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March 3, 2016


H.5300 would require unnecessary and inconsistent labeling of specific foods 

(Hartford, Conn.)  Today, scientists and food industry experts spoke out against a proposal that seeks to chip away at the current GMO labeling law in Connecticut by forcing select labeling of specific products.

HB 5300 was heard today by the Committee on Children.  The bill as written would carve out certain products including infant formula and “children’s foods” and require labeling of such products that contain genetically engineered ingredients or GMOs. The measure is seen as unenforceable and unnecessary by food and manufacturing industry experts.

In 2013, Connecticut passed legislation mandating labeling of products containing GMOs, with specific trigger clauses that needed to be met before the law would take effect, including passage of similar laws by neighboring states.  Since then, surrounding states like New York, Massachusetts and Rhode Island have declined to pass GMO labeling initiatives.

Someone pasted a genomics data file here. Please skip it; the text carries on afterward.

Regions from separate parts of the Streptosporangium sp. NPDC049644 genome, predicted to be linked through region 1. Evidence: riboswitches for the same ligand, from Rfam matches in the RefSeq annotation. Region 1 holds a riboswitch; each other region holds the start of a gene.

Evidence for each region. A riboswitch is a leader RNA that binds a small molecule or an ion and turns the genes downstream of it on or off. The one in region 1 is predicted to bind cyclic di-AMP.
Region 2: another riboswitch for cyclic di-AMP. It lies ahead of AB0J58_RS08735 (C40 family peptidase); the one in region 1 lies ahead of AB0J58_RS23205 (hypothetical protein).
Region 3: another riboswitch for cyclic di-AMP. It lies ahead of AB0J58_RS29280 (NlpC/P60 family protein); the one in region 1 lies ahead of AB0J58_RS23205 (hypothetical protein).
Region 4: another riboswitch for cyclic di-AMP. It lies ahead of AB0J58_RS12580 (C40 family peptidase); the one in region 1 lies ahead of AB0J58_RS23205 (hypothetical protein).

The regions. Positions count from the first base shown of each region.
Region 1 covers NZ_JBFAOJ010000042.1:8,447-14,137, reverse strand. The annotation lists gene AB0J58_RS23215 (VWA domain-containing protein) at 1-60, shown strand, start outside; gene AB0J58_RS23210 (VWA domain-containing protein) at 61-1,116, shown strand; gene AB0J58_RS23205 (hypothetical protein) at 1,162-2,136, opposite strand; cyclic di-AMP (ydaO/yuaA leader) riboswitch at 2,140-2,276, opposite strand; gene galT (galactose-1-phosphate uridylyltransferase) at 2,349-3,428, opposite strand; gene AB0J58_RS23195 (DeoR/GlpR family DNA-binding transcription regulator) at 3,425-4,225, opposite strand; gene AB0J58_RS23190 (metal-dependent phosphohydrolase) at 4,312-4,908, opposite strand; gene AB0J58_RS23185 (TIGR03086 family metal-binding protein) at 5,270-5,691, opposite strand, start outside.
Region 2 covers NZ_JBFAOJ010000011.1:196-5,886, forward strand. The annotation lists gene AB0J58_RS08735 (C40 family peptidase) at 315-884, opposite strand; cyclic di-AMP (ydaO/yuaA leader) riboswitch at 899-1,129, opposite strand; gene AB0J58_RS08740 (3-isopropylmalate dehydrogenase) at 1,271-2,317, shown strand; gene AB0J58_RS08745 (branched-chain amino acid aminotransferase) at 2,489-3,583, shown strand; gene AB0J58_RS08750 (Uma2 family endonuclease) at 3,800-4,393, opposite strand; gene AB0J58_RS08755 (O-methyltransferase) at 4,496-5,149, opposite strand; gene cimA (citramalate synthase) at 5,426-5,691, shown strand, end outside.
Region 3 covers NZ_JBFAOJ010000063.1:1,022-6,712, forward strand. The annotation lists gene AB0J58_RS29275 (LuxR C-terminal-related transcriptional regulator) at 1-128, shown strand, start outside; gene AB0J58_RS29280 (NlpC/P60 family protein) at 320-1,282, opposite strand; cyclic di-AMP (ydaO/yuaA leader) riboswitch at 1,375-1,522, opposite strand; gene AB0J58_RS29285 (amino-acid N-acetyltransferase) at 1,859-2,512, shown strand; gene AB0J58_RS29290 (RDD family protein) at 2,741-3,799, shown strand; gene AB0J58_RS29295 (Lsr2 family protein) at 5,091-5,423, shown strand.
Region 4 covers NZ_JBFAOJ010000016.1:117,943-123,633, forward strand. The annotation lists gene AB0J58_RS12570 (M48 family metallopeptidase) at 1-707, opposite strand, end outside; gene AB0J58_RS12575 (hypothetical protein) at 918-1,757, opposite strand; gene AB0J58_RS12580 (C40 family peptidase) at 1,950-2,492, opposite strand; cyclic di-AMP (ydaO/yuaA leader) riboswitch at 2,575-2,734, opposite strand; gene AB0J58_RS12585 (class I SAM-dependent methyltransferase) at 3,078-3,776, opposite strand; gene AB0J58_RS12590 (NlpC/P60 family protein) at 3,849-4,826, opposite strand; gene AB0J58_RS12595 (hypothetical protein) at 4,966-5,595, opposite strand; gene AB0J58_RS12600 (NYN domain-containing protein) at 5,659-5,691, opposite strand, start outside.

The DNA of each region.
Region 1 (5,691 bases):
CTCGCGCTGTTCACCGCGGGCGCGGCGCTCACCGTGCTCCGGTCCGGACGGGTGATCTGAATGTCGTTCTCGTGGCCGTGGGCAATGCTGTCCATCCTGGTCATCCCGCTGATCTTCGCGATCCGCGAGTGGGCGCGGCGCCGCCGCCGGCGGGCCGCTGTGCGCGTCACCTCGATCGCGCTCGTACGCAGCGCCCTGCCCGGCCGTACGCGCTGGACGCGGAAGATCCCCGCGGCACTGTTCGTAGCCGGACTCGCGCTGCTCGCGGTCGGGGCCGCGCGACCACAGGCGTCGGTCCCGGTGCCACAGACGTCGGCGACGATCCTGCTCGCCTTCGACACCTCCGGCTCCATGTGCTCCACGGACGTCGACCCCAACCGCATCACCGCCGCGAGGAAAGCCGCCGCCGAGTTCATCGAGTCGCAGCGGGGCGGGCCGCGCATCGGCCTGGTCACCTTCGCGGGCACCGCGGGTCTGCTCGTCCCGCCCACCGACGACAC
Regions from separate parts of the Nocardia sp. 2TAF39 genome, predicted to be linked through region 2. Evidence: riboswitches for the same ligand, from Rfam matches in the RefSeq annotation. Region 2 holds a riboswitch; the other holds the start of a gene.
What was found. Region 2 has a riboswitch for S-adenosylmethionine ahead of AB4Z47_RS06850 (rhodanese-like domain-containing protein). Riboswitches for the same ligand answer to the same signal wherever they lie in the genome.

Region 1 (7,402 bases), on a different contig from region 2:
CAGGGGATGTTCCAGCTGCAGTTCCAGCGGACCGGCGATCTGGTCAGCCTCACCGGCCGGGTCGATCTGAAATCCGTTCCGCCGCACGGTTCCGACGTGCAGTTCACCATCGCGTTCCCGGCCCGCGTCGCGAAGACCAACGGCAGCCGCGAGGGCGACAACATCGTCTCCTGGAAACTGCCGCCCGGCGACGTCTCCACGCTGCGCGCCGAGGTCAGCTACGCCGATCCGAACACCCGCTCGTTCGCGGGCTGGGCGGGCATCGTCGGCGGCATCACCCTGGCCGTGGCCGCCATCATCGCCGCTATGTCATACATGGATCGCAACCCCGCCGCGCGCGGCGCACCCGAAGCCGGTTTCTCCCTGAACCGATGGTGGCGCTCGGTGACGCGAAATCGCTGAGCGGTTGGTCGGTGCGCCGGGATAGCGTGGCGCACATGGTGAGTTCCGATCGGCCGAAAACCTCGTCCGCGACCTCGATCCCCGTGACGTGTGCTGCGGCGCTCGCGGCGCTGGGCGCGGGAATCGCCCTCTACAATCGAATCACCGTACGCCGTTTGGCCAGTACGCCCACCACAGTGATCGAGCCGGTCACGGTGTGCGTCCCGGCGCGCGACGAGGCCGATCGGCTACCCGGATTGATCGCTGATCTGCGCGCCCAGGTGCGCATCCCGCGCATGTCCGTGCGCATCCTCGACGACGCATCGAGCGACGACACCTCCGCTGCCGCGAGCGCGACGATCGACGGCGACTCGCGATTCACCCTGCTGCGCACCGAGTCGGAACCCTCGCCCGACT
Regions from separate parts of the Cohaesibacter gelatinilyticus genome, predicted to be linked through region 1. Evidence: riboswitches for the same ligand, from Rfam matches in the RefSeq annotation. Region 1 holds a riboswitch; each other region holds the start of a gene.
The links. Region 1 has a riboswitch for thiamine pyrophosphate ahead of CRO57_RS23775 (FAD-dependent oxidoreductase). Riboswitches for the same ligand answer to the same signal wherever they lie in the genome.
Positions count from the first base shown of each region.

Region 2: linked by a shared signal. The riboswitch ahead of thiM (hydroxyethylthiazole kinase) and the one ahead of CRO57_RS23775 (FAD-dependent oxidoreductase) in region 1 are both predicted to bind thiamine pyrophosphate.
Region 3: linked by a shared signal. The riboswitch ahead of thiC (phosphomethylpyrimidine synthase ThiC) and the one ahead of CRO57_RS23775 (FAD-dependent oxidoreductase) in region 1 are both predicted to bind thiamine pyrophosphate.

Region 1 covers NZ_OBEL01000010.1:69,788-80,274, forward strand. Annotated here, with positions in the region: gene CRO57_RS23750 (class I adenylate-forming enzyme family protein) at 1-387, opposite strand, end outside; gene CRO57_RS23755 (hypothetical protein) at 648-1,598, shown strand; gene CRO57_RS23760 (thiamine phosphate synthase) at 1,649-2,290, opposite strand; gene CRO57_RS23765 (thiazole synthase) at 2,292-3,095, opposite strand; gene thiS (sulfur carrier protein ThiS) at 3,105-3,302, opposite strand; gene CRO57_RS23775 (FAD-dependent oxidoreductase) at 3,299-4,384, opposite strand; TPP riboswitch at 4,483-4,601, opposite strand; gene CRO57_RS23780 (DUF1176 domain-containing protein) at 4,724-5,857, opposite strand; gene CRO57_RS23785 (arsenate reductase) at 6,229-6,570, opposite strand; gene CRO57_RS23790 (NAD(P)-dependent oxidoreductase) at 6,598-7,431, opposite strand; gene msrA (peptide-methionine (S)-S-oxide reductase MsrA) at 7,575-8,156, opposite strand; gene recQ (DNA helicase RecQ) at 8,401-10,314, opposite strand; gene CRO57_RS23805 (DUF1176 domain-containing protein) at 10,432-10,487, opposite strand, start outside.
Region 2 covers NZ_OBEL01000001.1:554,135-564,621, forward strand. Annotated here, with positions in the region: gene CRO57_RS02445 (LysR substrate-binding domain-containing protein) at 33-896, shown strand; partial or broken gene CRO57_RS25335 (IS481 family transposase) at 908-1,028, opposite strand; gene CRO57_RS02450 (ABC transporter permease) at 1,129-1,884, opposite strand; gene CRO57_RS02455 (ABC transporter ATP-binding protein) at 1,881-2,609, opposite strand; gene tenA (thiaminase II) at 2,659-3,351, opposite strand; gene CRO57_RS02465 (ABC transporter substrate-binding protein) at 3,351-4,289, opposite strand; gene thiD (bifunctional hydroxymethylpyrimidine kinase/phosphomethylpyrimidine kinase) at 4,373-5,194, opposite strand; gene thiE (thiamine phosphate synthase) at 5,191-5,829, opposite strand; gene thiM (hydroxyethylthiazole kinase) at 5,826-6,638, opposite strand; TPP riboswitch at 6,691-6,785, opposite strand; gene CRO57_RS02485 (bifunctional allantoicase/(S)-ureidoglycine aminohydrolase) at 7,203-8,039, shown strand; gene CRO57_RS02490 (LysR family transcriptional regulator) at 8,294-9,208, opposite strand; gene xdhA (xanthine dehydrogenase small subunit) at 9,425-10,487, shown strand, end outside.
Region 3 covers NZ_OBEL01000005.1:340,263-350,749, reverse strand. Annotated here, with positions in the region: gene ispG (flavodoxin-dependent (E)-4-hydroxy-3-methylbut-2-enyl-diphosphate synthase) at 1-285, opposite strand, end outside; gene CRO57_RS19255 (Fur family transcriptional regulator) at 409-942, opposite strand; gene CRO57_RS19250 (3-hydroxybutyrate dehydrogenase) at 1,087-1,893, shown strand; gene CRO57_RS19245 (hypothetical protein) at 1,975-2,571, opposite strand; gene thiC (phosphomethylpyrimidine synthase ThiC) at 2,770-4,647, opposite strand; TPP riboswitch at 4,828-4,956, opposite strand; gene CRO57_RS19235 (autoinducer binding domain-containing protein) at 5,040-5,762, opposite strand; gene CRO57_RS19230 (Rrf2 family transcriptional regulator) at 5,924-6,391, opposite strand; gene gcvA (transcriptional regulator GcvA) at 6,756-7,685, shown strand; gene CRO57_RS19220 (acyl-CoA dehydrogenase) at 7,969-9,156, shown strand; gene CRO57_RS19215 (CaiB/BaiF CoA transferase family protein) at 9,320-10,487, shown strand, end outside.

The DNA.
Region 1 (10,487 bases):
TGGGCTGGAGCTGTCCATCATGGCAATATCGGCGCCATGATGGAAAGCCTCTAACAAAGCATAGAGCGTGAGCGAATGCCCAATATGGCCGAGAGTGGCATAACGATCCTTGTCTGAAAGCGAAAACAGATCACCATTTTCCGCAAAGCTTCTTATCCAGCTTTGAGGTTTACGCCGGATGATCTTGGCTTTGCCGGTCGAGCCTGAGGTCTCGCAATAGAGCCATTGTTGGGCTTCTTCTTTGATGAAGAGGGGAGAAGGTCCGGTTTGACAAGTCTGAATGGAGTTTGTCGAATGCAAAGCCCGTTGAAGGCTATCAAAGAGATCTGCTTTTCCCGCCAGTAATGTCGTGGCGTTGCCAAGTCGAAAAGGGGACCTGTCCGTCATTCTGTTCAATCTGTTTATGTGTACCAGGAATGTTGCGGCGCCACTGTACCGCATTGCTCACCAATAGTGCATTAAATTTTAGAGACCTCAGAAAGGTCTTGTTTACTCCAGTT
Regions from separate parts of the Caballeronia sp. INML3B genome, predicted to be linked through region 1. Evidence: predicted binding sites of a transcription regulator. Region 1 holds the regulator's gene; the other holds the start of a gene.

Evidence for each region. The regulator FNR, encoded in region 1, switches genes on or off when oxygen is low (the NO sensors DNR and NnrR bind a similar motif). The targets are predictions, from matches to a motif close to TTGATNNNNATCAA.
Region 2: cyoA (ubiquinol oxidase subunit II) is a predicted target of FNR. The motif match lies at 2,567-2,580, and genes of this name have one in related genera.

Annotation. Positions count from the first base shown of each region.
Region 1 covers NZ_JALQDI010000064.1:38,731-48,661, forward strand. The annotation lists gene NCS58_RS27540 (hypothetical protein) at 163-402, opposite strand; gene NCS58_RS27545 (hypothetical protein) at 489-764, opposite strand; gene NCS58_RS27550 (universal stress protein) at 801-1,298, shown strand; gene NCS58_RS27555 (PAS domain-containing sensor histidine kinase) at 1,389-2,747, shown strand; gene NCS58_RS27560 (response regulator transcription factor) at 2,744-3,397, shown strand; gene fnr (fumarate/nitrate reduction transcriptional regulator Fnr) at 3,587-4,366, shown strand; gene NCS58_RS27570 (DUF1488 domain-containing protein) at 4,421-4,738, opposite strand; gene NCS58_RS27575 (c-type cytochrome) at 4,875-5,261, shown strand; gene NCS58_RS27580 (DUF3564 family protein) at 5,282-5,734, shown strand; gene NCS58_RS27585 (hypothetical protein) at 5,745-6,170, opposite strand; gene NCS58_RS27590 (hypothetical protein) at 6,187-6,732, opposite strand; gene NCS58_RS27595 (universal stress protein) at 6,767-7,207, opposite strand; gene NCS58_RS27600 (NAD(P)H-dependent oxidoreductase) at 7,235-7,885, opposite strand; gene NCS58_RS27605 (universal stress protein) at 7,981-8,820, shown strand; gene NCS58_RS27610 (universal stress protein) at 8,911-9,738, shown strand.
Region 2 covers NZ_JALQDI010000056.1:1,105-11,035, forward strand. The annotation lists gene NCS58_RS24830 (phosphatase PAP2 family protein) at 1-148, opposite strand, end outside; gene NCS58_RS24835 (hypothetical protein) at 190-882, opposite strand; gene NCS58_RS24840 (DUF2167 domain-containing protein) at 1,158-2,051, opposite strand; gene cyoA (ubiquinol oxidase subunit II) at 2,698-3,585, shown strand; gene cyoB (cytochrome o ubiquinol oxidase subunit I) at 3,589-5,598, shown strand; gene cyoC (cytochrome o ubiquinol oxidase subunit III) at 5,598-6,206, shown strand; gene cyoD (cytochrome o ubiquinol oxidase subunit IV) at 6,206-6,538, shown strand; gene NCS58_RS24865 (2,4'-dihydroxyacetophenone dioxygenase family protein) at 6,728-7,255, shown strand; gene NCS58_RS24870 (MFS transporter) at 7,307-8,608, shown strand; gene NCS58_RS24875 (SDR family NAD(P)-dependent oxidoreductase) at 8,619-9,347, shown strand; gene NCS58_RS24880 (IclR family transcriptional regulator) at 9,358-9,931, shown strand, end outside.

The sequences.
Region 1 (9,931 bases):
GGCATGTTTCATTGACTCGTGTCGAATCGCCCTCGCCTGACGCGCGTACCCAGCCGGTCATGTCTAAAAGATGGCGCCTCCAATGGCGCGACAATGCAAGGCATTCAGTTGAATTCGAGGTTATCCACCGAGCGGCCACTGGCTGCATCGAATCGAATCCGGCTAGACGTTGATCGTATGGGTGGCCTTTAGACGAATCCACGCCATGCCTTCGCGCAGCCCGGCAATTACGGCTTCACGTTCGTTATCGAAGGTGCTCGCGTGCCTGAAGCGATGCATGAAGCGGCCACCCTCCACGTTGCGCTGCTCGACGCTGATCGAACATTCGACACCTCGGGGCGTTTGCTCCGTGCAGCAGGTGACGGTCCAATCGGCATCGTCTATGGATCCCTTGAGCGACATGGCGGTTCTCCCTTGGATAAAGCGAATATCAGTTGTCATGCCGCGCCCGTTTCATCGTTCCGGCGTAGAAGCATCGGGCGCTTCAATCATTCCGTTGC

During today’s testimony it was also pointed out that there is legislation pending on the federal level that would establish a nationwide, voluntary GMO labeling system, eliminating a patchwork of confusing individual state labeling laws.

“How would manufacturers or store owners determine what constitutes a “children’s food?” asked Tim Phelan, President of the Connecticut Retail Merchant’s Association.  “Asking store owners to police this sort of policy is unrealistic to enforce at best, and detrimental to the businesses and the customers we serve here in Connecticut.”

Since the GMO labeling legislation was passed in 2013, there have been several attempts to “carve out” certain products from the law’s trigger clause.

“This is just another attempt by the anti-science movement in our state to discredit foods and products that are completely safe and nutritionally equal,” said Paul Pescatello, Executive Director of CBIA’s Bioscience Growth Council.  “GMO technology is a great advancement that will enable us to feed the growing world population.  Efforts to make GMOs seem scary or unsafe to the general public are irresponsible.”